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Tue March 29, 2016 - National Edition
Millennials are a very different and unique generation. They respect a lot of traditional values, unlike baby boomers, yet they also adhere to modern standards. For example, many of them can't live without technology, which makes sense since they were born and raised around it.
The millennial generation — if you didn't already know — includes those who were born between 1980 and 2000, give or take a year.
One thing that older generations have learned is that millennials require innovative forms of training and education. It's worth taking the time to learn what they are motivated by, though, and using those elements to build a core training program.
Millennials Care About Safety, but Do It Right
It just so happens, that one of the things they value most is safety, especially in the workplace. In fact, millennials care more about safety than any other generation.
This is because many of them have grown up in a world filled with violence, or at least the widespread coverage of it. A 23-year-old today was only about nine or 10 when 9/11 happened and would have been even younger during the Columbine shootings.
Furthermore, many of them had overprotective parents that were willing to do anything and everything to keep them safe, including child-proofing their homes, adding V-chips into TVs for censorship and much more.
It's not a huge leap to see why they would care so much about safety, or why they might demand more options to make careers safer.
Millennials Need New Knowledge
If you want to educate millennials, you have to keep them motivated and stimulated with what can be considered new knowledge. They need to keep learning — but not just that. You need to allow them to participate in their own education, too.
For example, did you know that the construction industry is responsible for more than 40% of occupational cancer deaths and registrations? Millennials probably do already! Consider brainstorming a way to prevent these problems with new workers.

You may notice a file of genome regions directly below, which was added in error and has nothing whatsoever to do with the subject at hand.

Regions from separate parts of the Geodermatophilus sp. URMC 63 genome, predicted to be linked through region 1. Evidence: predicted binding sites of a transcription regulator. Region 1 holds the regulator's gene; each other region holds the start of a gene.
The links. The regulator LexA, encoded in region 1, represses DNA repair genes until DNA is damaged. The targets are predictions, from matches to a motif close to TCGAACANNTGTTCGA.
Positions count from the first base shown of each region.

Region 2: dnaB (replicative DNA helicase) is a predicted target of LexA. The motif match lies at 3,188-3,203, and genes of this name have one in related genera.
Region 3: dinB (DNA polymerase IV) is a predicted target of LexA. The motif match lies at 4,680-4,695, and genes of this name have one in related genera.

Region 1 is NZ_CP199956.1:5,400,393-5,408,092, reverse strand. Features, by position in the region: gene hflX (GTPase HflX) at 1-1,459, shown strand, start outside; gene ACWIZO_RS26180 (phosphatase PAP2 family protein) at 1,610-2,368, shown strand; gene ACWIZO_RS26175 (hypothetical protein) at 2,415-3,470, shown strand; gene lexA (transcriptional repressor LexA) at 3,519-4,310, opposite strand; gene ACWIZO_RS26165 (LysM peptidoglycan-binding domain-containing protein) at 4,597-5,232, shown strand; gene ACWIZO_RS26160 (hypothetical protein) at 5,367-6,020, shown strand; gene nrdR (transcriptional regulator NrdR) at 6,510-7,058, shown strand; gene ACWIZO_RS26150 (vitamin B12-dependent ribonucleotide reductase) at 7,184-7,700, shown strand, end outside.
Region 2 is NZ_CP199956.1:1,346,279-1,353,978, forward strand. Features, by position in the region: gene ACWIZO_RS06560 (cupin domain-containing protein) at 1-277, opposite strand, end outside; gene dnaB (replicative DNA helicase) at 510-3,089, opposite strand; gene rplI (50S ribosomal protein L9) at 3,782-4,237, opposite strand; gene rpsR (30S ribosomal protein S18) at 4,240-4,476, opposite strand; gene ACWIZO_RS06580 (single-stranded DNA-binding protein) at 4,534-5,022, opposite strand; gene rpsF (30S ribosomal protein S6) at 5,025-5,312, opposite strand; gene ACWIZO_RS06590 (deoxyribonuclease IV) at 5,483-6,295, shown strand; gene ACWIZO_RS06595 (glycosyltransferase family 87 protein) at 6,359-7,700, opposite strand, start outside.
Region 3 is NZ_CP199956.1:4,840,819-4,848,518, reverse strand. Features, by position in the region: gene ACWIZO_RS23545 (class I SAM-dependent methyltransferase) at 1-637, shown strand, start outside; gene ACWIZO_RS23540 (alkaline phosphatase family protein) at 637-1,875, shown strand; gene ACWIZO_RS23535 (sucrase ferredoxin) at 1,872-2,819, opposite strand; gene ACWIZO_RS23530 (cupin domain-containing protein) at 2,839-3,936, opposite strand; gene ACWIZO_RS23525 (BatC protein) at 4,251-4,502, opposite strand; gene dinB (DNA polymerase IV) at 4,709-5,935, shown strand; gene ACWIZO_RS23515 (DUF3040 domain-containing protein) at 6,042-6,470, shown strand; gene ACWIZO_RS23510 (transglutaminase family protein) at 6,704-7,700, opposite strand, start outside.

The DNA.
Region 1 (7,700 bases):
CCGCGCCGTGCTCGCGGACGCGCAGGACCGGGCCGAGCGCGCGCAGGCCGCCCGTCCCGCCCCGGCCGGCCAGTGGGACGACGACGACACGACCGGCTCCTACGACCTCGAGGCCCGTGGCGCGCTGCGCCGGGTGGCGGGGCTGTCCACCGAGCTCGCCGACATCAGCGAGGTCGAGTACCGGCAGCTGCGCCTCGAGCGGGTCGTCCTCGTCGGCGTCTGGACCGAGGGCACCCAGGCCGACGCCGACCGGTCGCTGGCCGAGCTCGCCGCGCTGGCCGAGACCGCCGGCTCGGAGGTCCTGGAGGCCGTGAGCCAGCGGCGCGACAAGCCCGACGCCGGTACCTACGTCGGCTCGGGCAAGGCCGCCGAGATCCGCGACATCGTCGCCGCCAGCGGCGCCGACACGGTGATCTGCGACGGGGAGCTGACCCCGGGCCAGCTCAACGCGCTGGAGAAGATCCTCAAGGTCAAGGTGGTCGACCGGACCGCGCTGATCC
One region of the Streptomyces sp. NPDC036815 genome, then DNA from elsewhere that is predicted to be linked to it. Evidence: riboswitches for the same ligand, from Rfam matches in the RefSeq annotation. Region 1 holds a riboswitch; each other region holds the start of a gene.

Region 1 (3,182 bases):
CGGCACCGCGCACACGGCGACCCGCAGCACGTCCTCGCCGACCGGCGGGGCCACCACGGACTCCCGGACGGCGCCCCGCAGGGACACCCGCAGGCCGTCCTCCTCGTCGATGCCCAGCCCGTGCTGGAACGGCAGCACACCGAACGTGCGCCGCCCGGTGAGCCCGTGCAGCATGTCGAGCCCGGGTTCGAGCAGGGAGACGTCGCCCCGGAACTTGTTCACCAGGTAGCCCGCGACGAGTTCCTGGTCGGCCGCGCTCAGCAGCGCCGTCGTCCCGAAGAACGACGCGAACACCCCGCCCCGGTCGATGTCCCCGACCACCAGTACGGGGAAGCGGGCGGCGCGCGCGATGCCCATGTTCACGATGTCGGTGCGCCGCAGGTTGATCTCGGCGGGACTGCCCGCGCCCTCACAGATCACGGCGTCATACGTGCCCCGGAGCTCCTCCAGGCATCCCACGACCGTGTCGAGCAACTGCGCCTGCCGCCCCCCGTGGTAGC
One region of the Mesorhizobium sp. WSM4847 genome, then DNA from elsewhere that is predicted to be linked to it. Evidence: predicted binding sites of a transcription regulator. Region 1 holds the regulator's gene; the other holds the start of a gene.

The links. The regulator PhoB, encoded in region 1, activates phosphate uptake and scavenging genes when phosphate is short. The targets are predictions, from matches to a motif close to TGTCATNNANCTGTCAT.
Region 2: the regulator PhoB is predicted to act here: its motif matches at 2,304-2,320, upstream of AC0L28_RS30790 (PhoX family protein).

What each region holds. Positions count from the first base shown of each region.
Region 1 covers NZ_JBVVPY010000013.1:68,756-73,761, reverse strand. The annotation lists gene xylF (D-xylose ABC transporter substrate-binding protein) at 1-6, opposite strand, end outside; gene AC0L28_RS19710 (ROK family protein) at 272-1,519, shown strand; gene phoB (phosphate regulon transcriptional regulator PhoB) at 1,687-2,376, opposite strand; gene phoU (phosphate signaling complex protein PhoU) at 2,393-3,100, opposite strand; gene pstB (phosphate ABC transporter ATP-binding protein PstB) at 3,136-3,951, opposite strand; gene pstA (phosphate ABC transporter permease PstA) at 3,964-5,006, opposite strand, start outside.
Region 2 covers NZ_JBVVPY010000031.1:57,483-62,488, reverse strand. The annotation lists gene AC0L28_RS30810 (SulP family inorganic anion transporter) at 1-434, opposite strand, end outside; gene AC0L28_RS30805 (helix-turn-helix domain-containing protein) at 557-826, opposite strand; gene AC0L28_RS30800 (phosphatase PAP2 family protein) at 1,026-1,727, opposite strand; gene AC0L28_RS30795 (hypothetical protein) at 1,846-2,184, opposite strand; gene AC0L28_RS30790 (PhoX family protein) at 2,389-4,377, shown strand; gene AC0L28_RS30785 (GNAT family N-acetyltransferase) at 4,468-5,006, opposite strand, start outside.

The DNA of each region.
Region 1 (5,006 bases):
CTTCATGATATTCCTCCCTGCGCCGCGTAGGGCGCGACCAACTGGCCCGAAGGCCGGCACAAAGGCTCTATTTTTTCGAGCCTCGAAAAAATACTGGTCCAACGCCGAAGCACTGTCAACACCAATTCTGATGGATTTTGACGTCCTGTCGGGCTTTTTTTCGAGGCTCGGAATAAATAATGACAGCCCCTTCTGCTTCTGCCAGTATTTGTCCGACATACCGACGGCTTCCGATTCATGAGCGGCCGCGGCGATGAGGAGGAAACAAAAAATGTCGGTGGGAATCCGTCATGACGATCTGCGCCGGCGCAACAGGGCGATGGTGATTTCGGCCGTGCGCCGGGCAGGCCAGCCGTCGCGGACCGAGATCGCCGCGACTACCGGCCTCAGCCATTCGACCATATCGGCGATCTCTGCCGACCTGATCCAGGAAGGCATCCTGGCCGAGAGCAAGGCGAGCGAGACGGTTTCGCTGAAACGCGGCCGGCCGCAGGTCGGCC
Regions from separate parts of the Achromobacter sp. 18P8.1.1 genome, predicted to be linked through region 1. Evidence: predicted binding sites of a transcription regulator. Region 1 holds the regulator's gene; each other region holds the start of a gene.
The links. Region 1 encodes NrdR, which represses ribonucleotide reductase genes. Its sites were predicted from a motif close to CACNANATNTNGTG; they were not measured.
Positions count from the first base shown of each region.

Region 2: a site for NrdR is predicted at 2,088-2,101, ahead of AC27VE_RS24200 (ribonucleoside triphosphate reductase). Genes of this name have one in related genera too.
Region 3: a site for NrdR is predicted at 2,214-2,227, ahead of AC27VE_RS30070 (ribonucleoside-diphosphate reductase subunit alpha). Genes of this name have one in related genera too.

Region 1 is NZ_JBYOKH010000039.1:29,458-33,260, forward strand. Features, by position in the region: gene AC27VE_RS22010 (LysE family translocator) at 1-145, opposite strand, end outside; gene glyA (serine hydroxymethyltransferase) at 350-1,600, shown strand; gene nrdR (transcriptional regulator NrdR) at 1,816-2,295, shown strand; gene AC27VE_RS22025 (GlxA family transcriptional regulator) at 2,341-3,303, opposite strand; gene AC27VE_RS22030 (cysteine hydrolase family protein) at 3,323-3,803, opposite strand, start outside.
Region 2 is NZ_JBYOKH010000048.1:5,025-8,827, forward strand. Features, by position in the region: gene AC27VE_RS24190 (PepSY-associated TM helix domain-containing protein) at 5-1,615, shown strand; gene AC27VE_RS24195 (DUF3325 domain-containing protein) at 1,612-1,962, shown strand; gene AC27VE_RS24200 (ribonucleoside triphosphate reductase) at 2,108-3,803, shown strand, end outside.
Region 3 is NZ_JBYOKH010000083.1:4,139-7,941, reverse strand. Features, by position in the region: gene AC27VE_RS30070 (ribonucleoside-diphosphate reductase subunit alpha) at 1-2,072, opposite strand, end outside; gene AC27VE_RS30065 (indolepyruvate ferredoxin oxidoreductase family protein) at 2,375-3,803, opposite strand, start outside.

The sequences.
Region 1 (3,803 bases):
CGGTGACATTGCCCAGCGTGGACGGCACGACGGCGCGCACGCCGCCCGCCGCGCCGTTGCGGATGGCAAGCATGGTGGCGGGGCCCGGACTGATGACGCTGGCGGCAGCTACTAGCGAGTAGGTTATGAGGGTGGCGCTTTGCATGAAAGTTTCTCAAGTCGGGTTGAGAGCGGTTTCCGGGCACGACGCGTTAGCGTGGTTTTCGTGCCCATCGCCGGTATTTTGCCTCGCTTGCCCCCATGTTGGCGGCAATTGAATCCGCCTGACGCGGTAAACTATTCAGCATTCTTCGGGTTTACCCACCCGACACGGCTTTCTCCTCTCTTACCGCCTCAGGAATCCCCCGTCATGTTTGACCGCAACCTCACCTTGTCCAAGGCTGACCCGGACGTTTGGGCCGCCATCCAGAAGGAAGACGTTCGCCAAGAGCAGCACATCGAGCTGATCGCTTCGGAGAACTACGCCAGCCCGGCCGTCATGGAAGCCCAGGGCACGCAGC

Make ongoing safety training and education a priority at your company, and keep millennials stimulated and involved. Another way to achieve this is by offering something like a cross-training course which allows your millennial employees to learn other worksite jobs and safety procedures. In this way, your younger crowd gets the new skills they crave, and you get a much safer crew out of it.
Don't Waste Their Time
Millennials are bright, but they have shorter attention spans when compared to most. This is thanks to the hyper-efficient world we live in today. If they feel you're wasting their time, then they're not going to give you the time of day.
When polled about millennials in the workplace, many older and more experienced workers claimed that this generation is difficult to work with because they are both less concerned with safety and easily distracted.
As we just learned above, they are extremely concerned with safety, so that's not true at all. As for being difficult to work with and easily distracted — those aspects may also be a misunderstanding, which you'll soon learn.
It's just that, with millennials, you need to prove you're worth their time. You can do this by putting more responsibility on them, as scary as that seems. Allow them to have ownership over a project or encourage them to come up with some creative ideas for different policies and procedures.
This also ties in nicely, with our next point.
Millennials Are Motivated by Making a Difference
Millennials want to know they're doing something with their hard work. About 70% of those polled indicated that giving back to the community is one of their top priorities. So even though financial security is important to them, it's not what motivates their generation the most.
Some ways to incorporate this philosophy into your company principles involve giving back when you can. Don't be against pro bono work when it benefits the community. Hold events where employees can raise money for nonprofits and charities, and match their donations. Offer a special paid-time off plan for employees who want to volunteer their time for the greater good.
You don't have to use these examples exactly. There are many ways to help your employees make a difference, especially in the construction industry. You could even team up with an organization like Habitat for Humanity to build community or charity-based properties.
The point is, do something, and allow your employees to feel as if they are making a difference in the larger scheme of things.
Treat Them as Equals
In the construction industry, extensive training almost always takes precedent over working in the field. We're not saying that employees aren't asked to work in the field early — just that they usually aren't entrusted with more difficult tasks until they've acquired the proper experience and training.
But did you know that millennials consider the idea of respect in a different way than most? They don't feel you are entitled to respect because of age, experience or even a job title. Instead, to them, respect is something you must earn.